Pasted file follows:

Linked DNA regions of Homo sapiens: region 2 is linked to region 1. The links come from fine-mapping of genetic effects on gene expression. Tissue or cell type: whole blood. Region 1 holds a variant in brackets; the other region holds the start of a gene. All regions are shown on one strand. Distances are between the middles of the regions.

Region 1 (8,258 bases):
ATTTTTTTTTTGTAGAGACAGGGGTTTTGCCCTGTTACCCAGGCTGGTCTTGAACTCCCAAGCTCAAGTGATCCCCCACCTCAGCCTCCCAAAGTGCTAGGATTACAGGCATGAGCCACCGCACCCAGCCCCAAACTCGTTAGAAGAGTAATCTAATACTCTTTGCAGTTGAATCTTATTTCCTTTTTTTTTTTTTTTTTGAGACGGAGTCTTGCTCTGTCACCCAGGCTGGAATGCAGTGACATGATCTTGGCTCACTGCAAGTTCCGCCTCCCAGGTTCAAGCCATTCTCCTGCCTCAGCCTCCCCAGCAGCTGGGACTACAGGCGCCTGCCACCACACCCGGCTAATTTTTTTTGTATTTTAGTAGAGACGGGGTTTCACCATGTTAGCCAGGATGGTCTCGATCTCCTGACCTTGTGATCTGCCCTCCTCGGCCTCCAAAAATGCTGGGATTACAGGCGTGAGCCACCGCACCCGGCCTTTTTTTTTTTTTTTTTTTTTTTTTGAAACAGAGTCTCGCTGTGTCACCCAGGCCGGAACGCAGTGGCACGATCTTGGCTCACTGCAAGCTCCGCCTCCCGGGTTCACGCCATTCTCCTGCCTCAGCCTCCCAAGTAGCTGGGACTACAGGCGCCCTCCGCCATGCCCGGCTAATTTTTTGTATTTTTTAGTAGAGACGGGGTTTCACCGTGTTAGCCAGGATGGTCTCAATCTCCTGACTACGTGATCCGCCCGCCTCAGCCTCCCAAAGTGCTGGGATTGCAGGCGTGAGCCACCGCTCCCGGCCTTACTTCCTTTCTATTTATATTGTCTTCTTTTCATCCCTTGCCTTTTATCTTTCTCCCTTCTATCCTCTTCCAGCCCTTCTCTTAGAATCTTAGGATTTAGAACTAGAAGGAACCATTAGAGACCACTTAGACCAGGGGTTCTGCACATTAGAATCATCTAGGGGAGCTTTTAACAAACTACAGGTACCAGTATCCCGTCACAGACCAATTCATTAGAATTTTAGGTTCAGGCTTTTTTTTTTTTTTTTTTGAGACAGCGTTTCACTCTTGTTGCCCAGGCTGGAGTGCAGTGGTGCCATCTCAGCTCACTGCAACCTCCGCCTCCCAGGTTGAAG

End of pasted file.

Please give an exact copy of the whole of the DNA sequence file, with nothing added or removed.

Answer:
Linked DNA regions of Homo sapiens: region 2 is linked to region 1. The links come from fine-mapping of genetic effects on gene expression. Tissue or cell type: whole blood. Region 1 holds a variant in brackets; the other region holds the start of a gene. All regions are shown on one strand. Distances are between the middles of the regions.

Region 1 (8,258 bases):
ATTTTTTTTTTGTAGAGACAGGGGTTTTGCCCTGTTACCCAGGCTGGTCTTGAACTCCCAAGCTCAAGTGATCCCCCACCTCAGCCTCCCAAAGTGCTAGGATTACAGGCATGAGCCACCGCACCCAGCCCCAAACTCGTTAGAAGAGTAATCTAATACTCTTTGCAGTTGAATCTTATTTCCTTTTTTTTTTTTTTTTTGAGACGGAGTCTTGCTCTGTCACCCAGGCTGGAATGCAGTGACATGATCTTGGCTCACTGCAAGTTCCGCCTCCCAGGTTCAAGCCATTCTCCTGCCTCAGCCTCCCCAGCAGCTGGGACTACAGGCGCCTGCCACCACACCCGGCTAATTTTTTTTGTATTTTAGTAGAGACGGGGTTTCACCATGTTAGCCAGGATGGTCTCGATCTCCTGACCTTGTGATCTGCCCTCCTCGGCCTCCAAAAATGCTGGGATTACAGGCGTGAGCCACCGCACCCGGCCTTTTTTTTTTTTTTTTTTTTTTTTTGAAACAGAGTCTCGCTGTGTCACCCAGGCCGGAACGCAGTGGCACGATCTTGGCTCACTGCAAGCTCCGCCTCCCGGGTTCACGCCATTCTCCTGCCTCAGCCTCCCAAGTAGCTGGGACTACAGGCGCCCTCCGCCATGCCCGGCTAATTTTTTGTATTTTTTAGTAGAGACGGGGTTTCACCGTGTTAGCCAGGATGGTCTCAATCTCCTGACTACGTGATCCGCCCGCCTCAGCCTCCCAAAGTGCTGGGATTGCAGGCGTGAGCCACCGCTCCCGGCCTTACTTCCTTTCTATTTATATTGTCTTCTTTTCATCCCTTGCCTTTTATCTTTCTCCCTTCTATCCTCTTCCAGCCCTTCTCTTAGAATCTTAGGATTTAGAACTAGAAGGAACCATTAGAGACCACTTAGACCAGGGGTTCTGCACATTAGAATCATCTAGGGGAGCTTTTAACAAACTACAGGTACCAGTATCCCGTCACAGACCAATTCATTAGAATTTTAGGTTCAGGCTTTTTTTTTTTTTTTTTTGAGACAGCGTTTCACTCTTGTTGCCCAGGCTGGAGTGCAGTGGTGCCATCTCAGCTCACTGCAACCTCCGCCTCCCAGGTTGAAG